During the days of Vol 3… The Life and Times of S. Carter and The Dynasty: Roc La FamiliaJay-Z worked with sound engineer man, Chauncey Mahan.
At the time during the late 1999 and 2000, Mahan classified himself as independent contractor and maintained masters from both albums of 31 recordings (10 also with Beanie Sigel). 
Various other recordings including outtakes and other unpublished material we’ll never hear were also kept on the infamous hard drive of Mahan. Chauncey held the masters in a storage facility until cops eventually seized the content and hit JAY Z with a counter-sue last July to claim co-ownership for the material they recorded together.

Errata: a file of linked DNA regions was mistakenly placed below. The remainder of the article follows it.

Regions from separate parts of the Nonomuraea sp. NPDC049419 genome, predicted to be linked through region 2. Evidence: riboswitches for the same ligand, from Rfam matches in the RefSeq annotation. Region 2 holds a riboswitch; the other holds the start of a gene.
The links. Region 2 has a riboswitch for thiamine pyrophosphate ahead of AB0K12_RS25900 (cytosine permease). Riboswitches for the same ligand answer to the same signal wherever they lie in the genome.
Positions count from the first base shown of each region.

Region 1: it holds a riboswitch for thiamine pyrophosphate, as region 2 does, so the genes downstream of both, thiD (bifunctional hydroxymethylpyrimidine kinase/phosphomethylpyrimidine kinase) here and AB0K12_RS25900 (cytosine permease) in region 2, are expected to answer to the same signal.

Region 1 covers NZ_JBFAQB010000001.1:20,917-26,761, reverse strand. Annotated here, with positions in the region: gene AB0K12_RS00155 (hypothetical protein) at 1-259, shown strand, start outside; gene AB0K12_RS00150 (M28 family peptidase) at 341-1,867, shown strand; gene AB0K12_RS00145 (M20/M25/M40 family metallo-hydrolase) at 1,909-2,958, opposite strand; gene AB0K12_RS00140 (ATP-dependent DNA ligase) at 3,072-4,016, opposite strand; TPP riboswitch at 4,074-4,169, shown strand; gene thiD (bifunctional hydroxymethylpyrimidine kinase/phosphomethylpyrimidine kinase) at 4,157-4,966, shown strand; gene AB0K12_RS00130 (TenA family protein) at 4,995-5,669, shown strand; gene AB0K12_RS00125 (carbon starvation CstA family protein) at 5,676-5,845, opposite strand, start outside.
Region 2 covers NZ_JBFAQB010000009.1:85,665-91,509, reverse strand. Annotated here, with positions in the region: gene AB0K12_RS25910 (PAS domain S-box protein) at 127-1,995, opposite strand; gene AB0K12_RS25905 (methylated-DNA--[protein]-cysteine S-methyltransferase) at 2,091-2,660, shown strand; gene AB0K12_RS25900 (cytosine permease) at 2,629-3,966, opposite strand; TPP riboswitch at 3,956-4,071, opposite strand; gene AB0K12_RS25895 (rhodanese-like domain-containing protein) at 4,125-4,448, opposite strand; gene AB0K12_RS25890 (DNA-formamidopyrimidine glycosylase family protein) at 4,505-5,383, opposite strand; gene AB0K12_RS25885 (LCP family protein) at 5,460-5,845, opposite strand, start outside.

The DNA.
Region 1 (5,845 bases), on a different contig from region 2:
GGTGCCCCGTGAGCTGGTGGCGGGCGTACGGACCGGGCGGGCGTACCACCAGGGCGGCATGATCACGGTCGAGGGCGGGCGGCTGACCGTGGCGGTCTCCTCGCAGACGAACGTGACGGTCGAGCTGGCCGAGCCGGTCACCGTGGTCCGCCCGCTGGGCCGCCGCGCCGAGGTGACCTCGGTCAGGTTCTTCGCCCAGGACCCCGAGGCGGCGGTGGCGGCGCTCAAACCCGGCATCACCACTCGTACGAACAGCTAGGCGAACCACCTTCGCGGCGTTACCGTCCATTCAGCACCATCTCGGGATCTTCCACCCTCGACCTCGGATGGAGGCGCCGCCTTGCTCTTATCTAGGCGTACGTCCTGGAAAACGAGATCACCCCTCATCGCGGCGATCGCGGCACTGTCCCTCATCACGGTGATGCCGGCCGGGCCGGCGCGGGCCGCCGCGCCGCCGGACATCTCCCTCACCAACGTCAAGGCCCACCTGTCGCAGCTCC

That was until Wednesday when U.S. District Judge Lorna Schofield ruled in favor of Jay-Z, giving him complete and full ownership of masters for both projects, stating three reasons why Manhan’s claims were too late.
“Plaintiff asserts that a reasonable person would not necessarily have reason to know that royalties were owed to him in this situation,” writes the judge. “Considering the depth of Plaintiff’s experience in the music industry and the substantial commercial success of the Albums, this assertion strains credulity.”

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